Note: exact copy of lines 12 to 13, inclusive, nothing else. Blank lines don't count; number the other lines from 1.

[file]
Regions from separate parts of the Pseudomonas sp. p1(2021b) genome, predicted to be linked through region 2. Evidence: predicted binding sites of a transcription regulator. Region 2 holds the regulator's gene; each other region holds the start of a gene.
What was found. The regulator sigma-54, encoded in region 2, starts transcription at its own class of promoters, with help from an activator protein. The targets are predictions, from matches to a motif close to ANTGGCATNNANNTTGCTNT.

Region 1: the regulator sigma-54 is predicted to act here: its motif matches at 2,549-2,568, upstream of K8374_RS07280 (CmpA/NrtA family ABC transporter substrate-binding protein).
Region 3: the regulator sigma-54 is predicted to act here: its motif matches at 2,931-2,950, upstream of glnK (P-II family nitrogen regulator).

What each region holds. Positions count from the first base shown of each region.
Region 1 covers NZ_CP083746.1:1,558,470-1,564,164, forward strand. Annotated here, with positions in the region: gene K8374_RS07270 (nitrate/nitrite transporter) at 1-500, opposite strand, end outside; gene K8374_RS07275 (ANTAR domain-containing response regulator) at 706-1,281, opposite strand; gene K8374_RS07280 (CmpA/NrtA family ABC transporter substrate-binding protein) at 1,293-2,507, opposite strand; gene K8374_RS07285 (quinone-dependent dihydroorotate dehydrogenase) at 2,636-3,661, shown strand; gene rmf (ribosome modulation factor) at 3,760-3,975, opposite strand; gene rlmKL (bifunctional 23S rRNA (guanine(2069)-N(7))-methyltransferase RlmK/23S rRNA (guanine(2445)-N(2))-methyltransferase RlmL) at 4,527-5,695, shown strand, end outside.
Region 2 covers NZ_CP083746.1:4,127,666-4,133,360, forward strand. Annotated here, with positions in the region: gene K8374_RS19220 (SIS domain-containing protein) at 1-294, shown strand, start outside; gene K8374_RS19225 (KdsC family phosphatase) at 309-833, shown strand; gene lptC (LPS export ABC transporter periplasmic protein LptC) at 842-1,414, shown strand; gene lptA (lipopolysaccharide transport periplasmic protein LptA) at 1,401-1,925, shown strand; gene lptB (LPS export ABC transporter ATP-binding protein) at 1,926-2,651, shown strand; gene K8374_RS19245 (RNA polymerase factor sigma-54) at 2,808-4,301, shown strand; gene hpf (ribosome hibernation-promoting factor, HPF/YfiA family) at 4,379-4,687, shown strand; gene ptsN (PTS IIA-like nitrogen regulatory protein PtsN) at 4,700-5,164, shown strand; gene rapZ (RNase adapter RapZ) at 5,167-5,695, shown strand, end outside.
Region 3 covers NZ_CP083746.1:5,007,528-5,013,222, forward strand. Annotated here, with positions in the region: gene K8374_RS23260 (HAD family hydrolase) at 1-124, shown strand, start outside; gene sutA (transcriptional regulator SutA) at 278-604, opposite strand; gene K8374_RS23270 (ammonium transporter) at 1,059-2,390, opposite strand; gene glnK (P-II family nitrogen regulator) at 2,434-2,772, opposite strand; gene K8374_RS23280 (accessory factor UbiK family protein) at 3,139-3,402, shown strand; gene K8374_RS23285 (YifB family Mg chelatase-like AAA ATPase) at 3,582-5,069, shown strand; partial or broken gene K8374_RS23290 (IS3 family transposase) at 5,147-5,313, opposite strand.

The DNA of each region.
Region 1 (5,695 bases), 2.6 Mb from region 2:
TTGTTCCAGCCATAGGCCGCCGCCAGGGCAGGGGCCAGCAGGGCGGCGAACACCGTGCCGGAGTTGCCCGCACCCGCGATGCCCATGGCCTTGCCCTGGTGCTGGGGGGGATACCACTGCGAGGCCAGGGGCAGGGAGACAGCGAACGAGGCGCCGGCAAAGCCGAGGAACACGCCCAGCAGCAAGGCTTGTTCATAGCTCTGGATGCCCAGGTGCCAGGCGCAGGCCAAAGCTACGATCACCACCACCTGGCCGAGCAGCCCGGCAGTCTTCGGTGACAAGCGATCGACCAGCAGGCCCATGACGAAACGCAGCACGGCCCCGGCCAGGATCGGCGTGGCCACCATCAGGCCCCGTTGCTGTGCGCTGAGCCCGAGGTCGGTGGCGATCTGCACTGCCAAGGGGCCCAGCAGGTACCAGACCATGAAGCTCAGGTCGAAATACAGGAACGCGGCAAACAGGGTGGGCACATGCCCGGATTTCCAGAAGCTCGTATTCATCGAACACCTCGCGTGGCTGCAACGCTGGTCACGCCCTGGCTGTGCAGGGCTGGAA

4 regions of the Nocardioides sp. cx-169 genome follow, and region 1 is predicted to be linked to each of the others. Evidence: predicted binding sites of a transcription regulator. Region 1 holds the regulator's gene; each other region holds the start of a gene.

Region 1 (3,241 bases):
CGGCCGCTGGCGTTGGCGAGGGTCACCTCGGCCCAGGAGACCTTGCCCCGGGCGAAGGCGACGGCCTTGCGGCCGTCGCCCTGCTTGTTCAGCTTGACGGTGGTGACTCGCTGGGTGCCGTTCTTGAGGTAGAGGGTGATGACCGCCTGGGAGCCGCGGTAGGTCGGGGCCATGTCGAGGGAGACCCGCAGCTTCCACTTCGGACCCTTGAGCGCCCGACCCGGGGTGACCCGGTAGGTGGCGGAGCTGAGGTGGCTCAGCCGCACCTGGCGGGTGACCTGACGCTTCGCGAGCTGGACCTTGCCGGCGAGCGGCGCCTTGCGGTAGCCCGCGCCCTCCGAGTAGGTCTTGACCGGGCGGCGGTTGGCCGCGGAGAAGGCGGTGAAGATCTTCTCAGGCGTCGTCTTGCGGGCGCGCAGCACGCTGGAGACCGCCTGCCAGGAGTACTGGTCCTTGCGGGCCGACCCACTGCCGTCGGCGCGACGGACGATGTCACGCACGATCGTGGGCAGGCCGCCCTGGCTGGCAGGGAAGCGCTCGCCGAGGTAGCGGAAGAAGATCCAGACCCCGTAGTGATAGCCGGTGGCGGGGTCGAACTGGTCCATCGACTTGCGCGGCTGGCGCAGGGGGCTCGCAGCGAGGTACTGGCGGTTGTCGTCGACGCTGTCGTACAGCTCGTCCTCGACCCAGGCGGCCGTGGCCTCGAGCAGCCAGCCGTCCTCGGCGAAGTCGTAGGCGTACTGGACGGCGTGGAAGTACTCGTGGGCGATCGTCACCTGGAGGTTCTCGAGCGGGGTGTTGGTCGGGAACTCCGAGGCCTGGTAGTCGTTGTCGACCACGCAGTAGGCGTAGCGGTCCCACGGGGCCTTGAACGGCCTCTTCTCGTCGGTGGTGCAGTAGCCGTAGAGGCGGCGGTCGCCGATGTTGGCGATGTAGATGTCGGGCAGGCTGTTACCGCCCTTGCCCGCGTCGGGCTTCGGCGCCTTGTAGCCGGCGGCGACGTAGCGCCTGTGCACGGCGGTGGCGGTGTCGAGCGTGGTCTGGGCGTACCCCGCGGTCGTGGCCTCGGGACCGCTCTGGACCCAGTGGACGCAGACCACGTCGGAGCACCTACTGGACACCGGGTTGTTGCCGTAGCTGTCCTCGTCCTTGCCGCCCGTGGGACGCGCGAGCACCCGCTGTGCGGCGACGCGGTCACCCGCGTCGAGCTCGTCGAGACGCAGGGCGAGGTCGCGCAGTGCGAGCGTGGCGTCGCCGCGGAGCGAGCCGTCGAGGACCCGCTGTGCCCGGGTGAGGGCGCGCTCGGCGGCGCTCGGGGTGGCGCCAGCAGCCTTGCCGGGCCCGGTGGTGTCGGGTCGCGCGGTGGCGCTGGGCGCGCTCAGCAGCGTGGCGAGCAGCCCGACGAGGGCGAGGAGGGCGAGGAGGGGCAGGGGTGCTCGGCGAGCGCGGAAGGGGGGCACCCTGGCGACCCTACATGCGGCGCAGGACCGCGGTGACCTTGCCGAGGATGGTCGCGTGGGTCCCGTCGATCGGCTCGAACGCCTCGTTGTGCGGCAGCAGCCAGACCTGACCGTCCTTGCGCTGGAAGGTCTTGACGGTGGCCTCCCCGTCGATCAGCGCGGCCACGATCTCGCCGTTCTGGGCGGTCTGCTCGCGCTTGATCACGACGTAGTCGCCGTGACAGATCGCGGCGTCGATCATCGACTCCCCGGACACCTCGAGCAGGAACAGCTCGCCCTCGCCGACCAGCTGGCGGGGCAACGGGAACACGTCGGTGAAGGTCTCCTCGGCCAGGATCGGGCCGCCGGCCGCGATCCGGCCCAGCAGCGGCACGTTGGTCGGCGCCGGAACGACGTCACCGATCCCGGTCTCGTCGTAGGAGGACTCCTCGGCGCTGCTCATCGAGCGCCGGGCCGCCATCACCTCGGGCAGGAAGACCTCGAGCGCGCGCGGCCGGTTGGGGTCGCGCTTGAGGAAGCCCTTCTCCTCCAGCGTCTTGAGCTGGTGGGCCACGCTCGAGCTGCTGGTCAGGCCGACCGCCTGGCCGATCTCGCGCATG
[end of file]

4 regions of the Nocardioides sp. cx-169 genome follow, and region 1 is predicted to be linked to each of the others. Evidence: predicted binding sites of a transcription regulator. Region 1 holds the regulator's gene; each other region holds the start of a gene.

Region 1 (3,241 bases):